We could expect that a critique of homework would begin with a clear statement of what the author takes homework to be. ". . . additional assignments to be completed at home."(3) suits the purposes of this just fine. If the thesis is that children should not be required to produce any schoolwork or perform any school related activities during the time they are not in school, it would be interesting and clear (though I would think false). The problem is that throughout the book Kohn supplies numerous other characterizations: first graders "...filling out worksheets at home." (6), "...busywork..." (20), "...reviewing batches of facts about some topic ..." (31), "...cramming..."(32), "... drilled on the material ..." (39), "... drilling ..." (45), "... its lack of intrinsic interest, its inappropriate difficulty level, its having been assigned without any input from the students ..." (58), "... repetitive efforts to learn specific things ..." (105), "Mindless mimicry mathematics ..."(109), "... drill ourselves on a certain skill ..."(112), "... slogging through worksheets..." (115), "... drudgery..." (116), "... busywork..." (155), well, you get the point. We don't know if Kohn has set up a straw man because there are no statistics on what is actually required as homework.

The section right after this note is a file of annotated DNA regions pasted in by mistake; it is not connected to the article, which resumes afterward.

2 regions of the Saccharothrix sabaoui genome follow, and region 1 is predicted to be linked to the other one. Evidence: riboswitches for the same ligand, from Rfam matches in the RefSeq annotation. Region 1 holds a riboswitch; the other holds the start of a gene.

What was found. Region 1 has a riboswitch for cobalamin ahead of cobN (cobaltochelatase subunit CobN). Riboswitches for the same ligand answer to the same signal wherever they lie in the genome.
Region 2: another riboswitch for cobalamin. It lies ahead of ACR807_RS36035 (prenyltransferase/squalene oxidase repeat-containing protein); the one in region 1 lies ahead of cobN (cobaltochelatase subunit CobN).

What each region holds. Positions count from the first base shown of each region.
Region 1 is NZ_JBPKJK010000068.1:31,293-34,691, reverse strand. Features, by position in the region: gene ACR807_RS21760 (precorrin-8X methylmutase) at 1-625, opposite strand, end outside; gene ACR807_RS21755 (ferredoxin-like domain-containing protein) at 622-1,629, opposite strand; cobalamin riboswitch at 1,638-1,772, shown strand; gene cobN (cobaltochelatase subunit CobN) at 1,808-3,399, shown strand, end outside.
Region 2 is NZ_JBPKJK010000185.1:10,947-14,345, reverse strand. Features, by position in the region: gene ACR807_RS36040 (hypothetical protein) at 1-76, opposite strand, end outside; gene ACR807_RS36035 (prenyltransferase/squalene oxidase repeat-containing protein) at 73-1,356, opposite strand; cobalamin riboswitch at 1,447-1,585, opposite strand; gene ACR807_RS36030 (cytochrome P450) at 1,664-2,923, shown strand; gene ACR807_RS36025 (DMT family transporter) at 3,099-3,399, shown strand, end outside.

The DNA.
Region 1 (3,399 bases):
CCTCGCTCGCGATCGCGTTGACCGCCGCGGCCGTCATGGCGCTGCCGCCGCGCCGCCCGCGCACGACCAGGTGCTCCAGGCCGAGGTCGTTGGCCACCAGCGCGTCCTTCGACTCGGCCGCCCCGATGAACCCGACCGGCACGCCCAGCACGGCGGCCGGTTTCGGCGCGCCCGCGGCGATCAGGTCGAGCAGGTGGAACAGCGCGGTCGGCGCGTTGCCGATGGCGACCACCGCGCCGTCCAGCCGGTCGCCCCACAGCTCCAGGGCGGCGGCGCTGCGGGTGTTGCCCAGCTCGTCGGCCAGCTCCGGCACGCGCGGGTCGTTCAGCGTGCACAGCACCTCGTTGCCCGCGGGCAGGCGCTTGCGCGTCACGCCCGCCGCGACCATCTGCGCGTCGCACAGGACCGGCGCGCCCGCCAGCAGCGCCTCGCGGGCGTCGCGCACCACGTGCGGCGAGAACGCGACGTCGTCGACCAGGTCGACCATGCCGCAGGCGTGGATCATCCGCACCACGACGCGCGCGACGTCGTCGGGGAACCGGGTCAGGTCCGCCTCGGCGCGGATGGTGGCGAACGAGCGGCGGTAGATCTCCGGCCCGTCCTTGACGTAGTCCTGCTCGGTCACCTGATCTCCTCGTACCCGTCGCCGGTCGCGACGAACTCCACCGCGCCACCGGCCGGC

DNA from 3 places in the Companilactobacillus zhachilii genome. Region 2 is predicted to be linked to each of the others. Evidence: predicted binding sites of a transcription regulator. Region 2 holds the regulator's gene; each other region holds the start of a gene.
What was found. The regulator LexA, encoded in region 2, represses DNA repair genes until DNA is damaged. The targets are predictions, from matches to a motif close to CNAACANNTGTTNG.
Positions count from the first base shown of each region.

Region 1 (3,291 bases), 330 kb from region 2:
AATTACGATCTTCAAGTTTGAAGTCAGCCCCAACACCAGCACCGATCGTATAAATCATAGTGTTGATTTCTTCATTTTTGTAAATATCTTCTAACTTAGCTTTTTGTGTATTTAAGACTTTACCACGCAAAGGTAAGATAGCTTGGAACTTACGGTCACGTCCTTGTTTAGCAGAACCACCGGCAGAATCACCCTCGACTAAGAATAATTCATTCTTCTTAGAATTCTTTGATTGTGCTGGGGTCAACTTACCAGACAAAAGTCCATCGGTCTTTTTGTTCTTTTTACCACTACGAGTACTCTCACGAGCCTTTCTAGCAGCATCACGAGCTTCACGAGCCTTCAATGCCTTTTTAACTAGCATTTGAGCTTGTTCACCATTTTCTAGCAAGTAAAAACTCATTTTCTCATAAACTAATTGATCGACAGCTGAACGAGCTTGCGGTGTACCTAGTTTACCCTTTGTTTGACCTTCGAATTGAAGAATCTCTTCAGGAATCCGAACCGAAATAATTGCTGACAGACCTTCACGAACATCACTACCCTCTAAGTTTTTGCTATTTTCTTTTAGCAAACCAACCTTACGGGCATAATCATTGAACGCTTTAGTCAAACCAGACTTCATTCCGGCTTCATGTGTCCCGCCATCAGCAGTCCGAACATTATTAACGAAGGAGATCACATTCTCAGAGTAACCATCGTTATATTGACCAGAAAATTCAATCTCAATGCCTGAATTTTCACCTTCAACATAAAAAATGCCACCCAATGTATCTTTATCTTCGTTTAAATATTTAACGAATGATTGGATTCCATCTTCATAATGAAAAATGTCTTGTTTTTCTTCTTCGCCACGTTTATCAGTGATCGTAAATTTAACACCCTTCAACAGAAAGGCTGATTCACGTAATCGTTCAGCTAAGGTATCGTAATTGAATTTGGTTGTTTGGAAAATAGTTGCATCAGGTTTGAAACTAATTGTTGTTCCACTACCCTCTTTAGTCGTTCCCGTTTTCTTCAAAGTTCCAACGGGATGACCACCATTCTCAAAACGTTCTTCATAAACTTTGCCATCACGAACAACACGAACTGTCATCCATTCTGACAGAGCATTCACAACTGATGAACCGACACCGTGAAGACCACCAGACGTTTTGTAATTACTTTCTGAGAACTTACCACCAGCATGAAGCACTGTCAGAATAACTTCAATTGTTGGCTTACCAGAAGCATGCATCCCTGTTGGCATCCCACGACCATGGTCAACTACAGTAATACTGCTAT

If Kohn's thesis is that poorly constructed assignments are bad educational policy, that's true but not very interesting. There is nowhere in the book any analysis of what types might be more or less likely to benefit learning. As a consequence I am not sure what Kohn's position is. That there should be no required extra-school assignments? That there should be no tedious, rote extra-school assignments? That extra-school assignments should be limited to creative activities or to activities that the students choose? That levels and types of homework should vary by the individual characteristics of students. The author says in one place, "... I've argued that homework (at least the way it's usually assigned and completed) does little to help kids acquire ... [responsibility]." (61) The parentheses render this ambiguous and in any case the claim is limited to teaching responsibility. Elsewhere we find, "... there's generally very little, if any, benefit to assigning homework." (185) And the teachers Kohn admires seem all to resemble eighth grade teacher Jim DeLuca who writes, "I rarely give my students any kind of homework. I do not believe in homework, especially in language arts class." (114)